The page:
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September 18, 2017

Matthew Bain

Visualizing Music Through Code

Topics: Music Makes You Smarter, Compose Music, Creativity, People of Compose Yourself, STEAM

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matt.jpgMatthew received his BFA and MFA from The Ohio State University in music and 3D computer animation. His thesis work, entitled "Real Time Music Visualization: A Study in the Visual Extension of Music", is the foundation for his company, Live Music Visuals. Matthew's visualization work has been exhibited in numerous performances including the Drums Downtown concert series, PASIC, and SIGGRAPH. Matthew recently worked for Dreamworks Animation as a layout artist and contributed to movies like"Penguins of Madagascar," "Madagascar 3," and "Rise of the Guardians." He also plays the piano and composes music in his spare time. 

My name is Matthew Bain and I would call myself an artist who codes.  I started learning to code in college and it really wasn’t until graduate school that I started to understand how coding could influence and improve my artistic designs. The ability to create a “for loop” and iterate over hundreds of items at one time enables me to generate visuals that can respond to music in real time. This coding ability has also served me well in my previous job. I used to work for DreamWorks Animation as a Final Layout Artist.  Some of the movies I worked on included Megamind, Madagascar 3, and The Penguins of Madagascar.

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As a final layout artist, I was responsible for many different shots in a movie. A shot would consist of different characters, camera angles, and actions to help tell the story.  Many of the tasks I had to do often required scripting which would help automate those tasks. Final Layout artists are often asked to modify many different shots at a time. Coding skills allowed me to write for loops as an example to iterate and modify numerous shots at one time. Rather than doing the same thing over and over again on 30 different shots, I could write a script or snippet of code that performs the same operation on all 30 shots in significantly less time.  Another benefit to the script is that I can reuse it in the future making my job easier and more efficient.  I could spend more time working on the creative aspects of my job while the scripts automate other functions in the background.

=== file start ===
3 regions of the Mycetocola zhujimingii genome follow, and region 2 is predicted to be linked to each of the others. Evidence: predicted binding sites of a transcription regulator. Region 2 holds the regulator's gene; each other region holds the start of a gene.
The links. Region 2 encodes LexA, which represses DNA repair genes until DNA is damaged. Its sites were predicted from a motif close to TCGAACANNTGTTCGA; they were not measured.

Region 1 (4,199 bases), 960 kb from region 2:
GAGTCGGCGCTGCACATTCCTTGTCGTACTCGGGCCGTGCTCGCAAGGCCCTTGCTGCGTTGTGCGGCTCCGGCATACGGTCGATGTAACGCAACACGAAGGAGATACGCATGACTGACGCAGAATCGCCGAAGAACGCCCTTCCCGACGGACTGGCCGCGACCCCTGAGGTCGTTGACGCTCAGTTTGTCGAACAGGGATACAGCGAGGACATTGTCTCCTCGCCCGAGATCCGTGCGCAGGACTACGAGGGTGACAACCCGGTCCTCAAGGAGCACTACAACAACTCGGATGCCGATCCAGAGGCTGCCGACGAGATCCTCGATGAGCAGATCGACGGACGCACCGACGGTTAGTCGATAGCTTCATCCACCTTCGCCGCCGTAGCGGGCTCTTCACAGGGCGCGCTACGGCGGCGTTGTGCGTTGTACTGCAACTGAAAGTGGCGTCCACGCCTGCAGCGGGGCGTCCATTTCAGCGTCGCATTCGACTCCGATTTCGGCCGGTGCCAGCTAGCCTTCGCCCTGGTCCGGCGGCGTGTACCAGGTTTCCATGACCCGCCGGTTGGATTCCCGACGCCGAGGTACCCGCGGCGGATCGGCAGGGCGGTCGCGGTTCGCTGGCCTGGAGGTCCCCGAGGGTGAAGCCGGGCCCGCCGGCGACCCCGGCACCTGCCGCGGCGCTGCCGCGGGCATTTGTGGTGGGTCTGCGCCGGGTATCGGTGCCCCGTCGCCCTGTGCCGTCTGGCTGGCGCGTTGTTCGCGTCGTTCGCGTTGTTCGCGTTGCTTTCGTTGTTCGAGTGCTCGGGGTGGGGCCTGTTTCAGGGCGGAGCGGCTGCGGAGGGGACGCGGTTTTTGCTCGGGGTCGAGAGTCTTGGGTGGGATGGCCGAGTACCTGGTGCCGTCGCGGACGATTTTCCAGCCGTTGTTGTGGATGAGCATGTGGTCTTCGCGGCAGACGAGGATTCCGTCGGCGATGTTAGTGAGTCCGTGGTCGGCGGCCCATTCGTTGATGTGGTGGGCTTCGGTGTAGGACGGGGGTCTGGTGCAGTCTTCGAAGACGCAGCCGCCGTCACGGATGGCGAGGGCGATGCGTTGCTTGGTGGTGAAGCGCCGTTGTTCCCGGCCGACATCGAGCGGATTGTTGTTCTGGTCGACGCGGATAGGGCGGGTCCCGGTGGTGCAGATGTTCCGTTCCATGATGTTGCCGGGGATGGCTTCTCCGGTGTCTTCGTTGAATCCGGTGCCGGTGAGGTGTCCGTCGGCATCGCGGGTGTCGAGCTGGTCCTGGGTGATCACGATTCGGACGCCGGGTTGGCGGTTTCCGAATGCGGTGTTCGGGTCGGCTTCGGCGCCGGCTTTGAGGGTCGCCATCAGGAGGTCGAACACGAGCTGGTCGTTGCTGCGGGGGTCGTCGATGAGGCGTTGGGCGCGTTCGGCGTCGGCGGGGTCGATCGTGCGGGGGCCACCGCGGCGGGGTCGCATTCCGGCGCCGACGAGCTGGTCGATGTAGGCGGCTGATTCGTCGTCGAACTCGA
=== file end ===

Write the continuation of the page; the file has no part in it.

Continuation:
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In addition to my time at DreamWorks, I also develop apps for Android/iOS and build real-time visualizations of music. Coding plays an integral role in this work and allows me to create stories that react to music. Historically, music visualizations were hand-drawn and painstakingly synchronized to the music.  Disney’s Fantasia is an excellent example of this. Artists drew all of the characters by hand and animated their movements to the timing of the music. The advent of computers and faster processing speeds enabled us to create algorithms and programs which could respond to music.  Today many of these processes can be completed in real time.  Video games are a great example of this capability. Everything in the game reacts to your input whether it's a touch input on a screen or game controller button being pressed.  As you perform these events, the video game responds in real-time. My music visualization work takes a similar approach but instead of a game controller, music drives the visuals.

Music can be considered a stream of numbers from the computer’s perspective. Coding scripts let you read and manipulate those numbers in unique and artistic ways.  A music’s volume or frequency can be transposed into rays of light that shine through clouds, raindrops that freeze into arcs of ice, or trees that sprout into massive forests. Volume can be used to control the size of an object.  As music gets louder, 3D objects like trees, skyscrapers, or raindrops get bigger in size.  As music gets softer, these objects become smaller in size.  The different sized icicles are a good example of this.

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Frequency in music is how high or low pitched something sounds.  A flute or violin has a much higher frequency range compared to a double bass or trombone.  These frequencies can relate to the color of a 3D object.  For example, bright green leaves could represent a flute playing while dark gray boulders could respond to a tuba playing. Coding scripts makes it much easier for me to explore these relationships between sounds and visuals.  The visualization below shows how all the different frequencies can react together within the same 3D space.

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Coding has enabled me to extend my artwork and build things I could not have done before. It has also helped make my job easier, more efficient, and often times more fun.  Programming code is a lot like solving puzzles.  It’s a fun challenge and super rewarding when you get to see the results generate right in front of you.  As an artist, I can solve puzzles and create new virtual worlds that respond to music or work on tons of shots in a movie.  I would encourage everyone to learn a little bit of code.  You may discover new ways to solve problems, create beautiful artwork, or find a way to make life easier my automating a task.

Check out my websiteblog, and follow me on Twitter @livemusicvisual for more music visualization examples and upcoming concerts featuring my work.

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